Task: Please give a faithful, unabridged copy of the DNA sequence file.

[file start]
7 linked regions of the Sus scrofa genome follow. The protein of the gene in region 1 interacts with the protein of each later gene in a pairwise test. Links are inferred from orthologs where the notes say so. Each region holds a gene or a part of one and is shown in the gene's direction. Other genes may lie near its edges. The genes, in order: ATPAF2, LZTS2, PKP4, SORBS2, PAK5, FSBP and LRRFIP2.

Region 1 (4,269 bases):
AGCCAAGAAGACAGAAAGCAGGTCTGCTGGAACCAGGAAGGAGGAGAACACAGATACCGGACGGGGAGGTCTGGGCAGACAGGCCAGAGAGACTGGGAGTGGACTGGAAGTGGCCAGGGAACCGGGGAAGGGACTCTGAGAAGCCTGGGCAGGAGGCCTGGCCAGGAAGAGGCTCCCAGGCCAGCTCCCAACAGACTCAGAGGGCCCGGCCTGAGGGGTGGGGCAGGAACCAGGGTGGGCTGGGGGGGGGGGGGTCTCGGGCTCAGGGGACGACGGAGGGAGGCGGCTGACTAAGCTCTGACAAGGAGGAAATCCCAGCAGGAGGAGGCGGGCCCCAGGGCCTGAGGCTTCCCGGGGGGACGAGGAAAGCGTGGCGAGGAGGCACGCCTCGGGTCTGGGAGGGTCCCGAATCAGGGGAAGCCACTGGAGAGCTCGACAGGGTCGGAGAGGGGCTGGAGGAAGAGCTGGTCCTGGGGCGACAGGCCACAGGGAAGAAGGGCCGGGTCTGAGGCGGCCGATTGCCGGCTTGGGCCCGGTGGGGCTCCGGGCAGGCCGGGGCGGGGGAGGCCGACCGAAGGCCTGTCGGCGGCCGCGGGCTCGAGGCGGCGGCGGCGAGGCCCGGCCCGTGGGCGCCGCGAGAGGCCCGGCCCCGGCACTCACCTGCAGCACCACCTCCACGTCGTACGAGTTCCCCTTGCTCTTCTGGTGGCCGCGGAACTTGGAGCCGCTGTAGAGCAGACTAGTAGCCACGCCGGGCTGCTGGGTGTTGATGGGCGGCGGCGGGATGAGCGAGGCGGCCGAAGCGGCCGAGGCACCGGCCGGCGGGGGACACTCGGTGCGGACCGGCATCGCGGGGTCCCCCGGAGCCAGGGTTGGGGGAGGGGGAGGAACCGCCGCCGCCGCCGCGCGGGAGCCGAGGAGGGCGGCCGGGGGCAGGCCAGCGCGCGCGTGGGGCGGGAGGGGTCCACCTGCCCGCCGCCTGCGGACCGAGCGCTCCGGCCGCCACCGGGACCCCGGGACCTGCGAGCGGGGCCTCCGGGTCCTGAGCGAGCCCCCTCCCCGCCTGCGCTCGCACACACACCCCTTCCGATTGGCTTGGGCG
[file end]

7 linked regions of the Sus scrofa genome follow. The protein of the gene in region 1 interacts with the protein of each later gene in a pairwise test. Links are inferred from orthologs where the notes say so. Each region holds a gene or a part of one and is shown in the gene's direction. Other genes may lie near its edges. The genes, in order: ATPAF2, LZTS2, PKP4, SORBS2, PAK5, FSBP and LRRFIP2.

Region 1 (4,269 bases):
AGCCAAGAAGACAGAAAGCAGGTCTGCTGGAACCAGGAAGGAGGAGAACACAGATACCGGACGGGGAGGTCTGGGCAGACAGGCCAGAGAGACTGGGAGTGGACTGGAAGTGGCCAGGGAACCGGGGAAGGGACTCTGAGAAGCCTGGGCAGGAGGCCTGGCCAGGAAGAGGCTCCCAGGCCAGCTCCCAACAGACTCAGAGGGCCCGGCCTGAGGGGTGGGGCAGGAACCAGGGTGGGCTGGGGGGGGGGGGGTCTCGGGCTCAGGGGACGACGGAGGGAGGCGGCTGACTAAGCTCTGACAAGGAGGAAATCCCAGCAGGAGGAGGCGGGCCCCAGGGCCTGAGGCTTCCCGGGGGGACGAGGAAAGCGTGGCGAGGAGGCACGCCTCGGGTCTGGGAGGGTCCCGAATCAGGGGAAGCCACTGGAGAGCTCGACAGGGTCGGAGAGGGGCTGGAGGAAGAGCTGGTCCTGGGGCGACAGGCCACAGGGAAGAAGGGCCGGGTCTGAGGCGGCCGATTGCCGGCTTGGGCCCGGTGGGGCTCCGGGCAGGCCGGGGCGGGGGAGGCCGACCGAAGGCCTGTCGGCGGCCGCGGGCTCGAGGCGGCGGCGGCGAGGCCCGGCCCGTGGGCGCCGCGAGAGGCCCGGCCCCGGCACTCACCTGCAGCACCACCTCCACGTCGTACGAGTTCCCCTTGCTCTTCTGGTGGCCGCGGAACTTGGAGCCGCTGTAGAGCAGACTAGTAGCCACGCCGGGCTGCTGGGTGTTGATGGGCGGCGGCGGGATGAGCGAGGCGGCCGAAGCGGCCGAGGCACCGGCCGGCGGGGGACACTCGGTGCGGACCGGCATCGCGGGGTCCCCCGGAGCCAGGGTTGGGGGAGGGGGAGGAACCGCCGCCGCCGCCGCGCGGGAGCCGAGGAGGGCGGCCGGGGGCAGGCCAGCGCGCGCGTGGGGCGGGAGGGGTCCACCTGCCCGCCGCCTGCGGACCGAGCGCTCCGGCCGCCACCGGGACCCCGGGACCTGCGAGCGGGGCCTCCGGGTCCTGAGCGAGCCCCCTCCCCGCCTGCGCTCGCACACACACCCCTTCCGATTGGCTTGGGCG